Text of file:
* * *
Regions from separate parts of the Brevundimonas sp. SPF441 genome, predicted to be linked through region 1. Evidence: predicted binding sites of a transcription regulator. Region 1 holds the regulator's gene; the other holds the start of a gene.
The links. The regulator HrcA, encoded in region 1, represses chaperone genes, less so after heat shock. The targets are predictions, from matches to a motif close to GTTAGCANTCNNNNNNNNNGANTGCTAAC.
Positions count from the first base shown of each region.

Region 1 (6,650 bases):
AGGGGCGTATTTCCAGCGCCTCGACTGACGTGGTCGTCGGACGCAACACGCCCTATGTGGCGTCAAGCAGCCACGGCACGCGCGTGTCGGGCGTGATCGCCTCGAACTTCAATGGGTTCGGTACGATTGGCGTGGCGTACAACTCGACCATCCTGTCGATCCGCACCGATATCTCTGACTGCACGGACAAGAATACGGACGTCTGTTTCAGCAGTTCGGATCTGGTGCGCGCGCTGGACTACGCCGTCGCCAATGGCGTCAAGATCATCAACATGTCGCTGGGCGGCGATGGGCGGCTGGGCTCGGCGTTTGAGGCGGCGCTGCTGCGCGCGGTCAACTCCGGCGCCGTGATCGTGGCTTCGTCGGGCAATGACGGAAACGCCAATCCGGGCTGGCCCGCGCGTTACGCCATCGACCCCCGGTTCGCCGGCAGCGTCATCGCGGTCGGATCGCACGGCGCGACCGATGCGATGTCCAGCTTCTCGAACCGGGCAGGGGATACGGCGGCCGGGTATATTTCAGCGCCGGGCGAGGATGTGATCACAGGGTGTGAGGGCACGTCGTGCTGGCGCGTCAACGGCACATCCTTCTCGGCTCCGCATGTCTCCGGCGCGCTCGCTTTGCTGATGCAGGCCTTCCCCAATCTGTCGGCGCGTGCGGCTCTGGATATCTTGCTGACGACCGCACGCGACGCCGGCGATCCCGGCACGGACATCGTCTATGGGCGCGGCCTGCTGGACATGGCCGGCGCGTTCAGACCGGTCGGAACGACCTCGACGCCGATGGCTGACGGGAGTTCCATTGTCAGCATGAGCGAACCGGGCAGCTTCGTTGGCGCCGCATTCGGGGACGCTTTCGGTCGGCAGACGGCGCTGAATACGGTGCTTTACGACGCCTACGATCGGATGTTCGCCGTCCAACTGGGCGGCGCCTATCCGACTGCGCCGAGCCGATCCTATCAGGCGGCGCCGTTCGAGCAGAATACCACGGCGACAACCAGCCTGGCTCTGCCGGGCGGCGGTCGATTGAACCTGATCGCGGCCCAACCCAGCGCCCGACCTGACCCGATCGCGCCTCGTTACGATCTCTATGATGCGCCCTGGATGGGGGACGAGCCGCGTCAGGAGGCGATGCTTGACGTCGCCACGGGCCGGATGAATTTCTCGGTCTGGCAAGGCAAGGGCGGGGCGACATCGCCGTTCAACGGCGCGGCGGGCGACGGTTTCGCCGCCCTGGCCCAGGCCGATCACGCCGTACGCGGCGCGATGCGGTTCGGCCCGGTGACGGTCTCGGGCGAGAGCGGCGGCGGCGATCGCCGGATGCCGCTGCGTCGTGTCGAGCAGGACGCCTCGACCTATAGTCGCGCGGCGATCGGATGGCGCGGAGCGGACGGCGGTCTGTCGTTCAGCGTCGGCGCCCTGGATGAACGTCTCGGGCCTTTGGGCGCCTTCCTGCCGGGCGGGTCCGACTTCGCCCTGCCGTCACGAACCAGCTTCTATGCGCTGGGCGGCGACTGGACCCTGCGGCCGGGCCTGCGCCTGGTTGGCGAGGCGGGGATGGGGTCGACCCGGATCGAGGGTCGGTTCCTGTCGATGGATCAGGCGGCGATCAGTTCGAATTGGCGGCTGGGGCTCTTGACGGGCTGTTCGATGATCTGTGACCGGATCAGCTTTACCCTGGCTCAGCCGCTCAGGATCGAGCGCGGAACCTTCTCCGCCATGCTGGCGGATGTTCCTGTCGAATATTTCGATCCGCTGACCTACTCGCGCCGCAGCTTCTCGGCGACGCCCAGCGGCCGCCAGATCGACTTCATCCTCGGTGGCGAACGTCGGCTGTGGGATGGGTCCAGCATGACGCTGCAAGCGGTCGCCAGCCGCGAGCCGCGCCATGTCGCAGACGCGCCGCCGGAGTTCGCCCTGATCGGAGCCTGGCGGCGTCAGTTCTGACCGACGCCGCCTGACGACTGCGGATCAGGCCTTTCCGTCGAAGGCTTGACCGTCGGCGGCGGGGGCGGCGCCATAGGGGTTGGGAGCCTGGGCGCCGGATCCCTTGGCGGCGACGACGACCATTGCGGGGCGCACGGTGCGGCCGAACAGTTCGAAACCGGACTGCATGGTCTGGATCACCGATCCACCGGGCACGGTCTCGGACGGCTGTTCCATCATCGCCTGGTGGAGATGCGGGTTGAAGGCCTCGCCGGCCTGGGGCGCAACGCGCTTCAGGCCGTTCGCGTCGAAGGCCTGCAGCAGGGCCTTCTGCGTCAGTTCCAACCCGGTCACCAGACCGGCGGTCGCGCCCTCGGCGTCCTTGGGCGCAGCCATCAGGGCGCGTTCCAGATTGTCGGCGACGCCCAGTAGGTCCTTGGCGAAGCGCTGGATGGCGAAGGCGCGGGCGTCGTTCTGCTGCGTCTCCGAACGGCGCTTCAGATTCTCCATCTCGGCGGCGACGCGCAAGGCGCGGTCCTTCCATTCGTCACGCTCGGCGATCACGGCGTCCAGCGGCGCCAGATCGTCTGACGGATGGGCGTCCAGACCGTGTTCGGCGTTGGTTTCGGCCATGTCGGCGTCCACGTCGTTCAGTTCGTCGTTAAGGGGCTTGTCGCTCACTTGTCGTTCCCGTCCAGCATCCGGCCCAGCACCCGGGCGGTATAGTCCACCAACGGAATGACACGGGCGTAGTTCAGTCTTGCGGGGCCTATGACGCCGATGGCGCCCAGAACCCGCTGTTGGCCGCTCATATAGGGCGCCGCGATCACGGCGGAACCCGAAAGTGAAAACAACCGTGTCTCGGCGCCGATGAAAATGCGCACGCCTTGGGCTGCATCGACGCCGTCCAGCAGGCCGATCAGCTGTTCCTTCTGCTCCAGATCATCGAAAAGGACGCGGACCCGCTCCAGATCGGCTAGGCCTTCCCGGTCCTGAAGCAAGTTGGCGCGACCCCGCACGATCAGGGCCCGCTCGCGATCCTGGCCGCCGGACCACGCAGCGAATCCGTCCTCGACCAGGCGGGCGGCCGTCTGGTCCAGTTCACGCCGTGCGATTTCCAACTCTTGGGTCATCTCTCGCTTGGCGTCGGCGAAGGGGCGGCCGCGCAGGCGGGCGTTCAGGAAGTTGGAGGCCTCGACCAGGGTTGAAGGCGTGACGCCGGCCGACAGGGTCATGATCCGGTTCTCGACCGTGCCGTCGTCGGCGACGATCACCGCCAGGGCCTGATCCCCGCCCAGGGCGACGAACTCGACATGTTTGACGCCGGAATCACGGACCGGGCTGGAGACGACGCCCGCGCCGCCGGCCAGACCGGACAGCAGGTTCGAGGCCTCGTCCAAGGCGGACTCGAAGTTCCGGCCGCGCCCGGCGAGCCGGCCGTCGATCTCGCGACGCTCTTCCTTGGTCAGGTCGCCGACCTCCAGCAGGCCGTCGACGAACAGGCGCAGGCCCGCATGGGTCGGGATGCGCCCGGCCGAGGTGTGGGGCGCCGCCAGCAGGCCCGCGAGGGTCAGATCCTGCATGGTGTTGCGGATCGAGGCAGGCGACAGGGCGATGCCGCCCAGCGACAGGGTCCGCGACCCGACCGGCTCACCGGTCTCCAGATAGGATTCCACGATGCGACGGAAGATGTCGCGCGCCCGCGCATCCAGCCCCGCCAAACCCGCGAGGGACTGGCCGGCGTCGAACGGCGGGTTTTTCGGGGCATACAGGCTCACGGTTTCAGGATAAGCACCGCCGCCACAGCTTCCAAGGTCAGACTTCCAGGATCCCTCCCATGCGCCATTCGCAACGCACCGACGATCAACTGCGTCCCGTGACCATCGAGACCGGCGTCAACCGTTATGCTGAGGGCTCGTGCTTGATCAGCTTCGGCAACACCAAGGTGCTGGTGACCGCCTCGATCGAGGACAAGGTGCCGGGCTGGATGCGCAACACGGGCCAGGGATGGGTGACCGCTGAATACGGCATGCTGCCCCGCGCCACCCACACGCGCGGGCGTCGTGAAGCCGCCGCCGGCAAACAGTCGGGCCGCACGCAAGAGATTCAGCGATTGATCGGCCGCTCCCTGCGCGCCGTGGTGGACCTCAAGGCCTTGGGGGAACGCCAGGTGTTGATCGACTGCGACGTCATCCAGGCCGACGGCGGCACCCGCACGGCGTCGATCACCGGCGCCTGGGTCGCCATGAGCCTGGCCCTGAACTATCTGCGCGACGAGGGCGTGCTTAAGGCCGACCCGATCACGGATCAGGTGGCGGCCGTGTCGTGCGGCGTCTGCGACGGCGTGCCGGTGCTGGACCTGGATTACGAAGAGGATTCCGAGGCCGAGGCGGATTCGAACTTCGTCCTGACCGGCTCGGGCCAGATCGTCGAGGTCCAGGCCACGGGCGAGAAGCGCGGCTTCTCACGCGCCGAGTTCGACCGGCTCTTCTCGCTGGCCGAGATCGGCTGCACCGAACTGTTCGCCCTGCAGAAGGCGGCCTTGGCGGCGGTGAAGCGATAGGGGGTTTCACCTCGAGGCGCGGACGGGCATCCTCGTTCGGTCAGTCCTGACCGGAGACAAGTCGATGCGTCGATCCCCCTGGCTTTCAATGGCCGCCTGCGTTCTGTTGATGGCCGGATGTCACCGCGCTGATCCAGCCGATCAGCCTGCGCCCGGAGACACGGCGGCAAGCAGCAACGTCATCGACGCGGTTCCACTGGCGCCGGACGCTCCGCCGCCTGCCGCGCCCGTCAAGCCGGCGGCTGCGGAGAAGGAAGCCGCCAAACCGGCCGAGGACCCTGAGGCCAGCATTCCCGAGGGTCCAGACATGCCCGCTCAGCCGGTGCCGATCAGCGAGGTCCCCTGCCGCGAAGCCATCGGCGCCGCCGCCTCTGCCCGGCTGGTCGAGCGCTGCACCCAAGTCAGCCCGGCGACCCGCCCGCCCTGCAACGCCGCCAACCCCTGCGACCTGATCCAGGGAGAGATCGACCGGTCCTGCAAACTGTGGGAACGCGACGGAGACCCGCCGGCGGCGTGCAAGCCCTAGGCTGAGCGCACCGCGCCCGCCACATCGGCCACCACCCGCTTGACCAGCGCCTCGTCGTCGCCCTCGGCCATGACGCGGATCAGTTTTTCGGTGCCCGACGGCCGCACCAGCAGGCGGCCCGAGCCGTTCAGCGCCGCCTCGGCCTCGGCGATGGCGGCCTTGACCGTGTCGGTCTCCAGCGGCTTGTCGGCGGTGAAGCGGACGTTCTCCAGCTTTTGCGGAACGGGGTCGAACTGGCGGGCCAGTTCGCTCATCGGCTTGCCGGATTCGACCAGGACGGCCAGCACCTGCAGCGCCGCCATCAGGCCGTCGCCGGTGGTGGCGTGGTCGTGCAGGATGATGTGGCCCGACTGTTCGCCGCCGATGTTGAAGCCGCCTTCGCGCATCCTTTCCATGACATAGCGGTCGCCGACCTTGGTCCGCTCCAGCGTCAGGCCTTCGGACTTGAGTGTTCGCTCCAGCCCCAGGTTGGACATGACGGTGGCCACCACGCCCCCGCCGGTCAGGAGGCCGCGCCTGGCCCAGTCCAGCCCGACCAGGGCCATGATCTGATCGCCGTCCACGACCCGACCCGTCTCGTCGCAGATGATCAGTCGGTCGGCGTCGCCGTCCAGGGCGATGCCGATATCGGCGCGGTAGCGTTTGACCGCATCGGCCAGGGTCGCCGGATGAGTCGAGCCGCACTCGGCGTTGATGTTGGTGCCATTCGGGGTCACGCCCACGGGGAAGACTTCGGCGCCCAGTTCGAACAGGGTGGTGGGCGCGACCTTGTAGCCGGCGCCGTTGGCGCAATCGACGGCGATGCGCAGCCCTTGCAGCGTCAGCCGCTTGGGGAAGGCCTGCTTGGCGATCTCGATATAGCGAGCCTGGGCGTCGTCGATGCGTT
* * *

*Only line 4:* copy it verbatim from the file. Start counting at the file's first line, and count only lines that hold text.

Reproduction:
Region 1 (6,650 bases):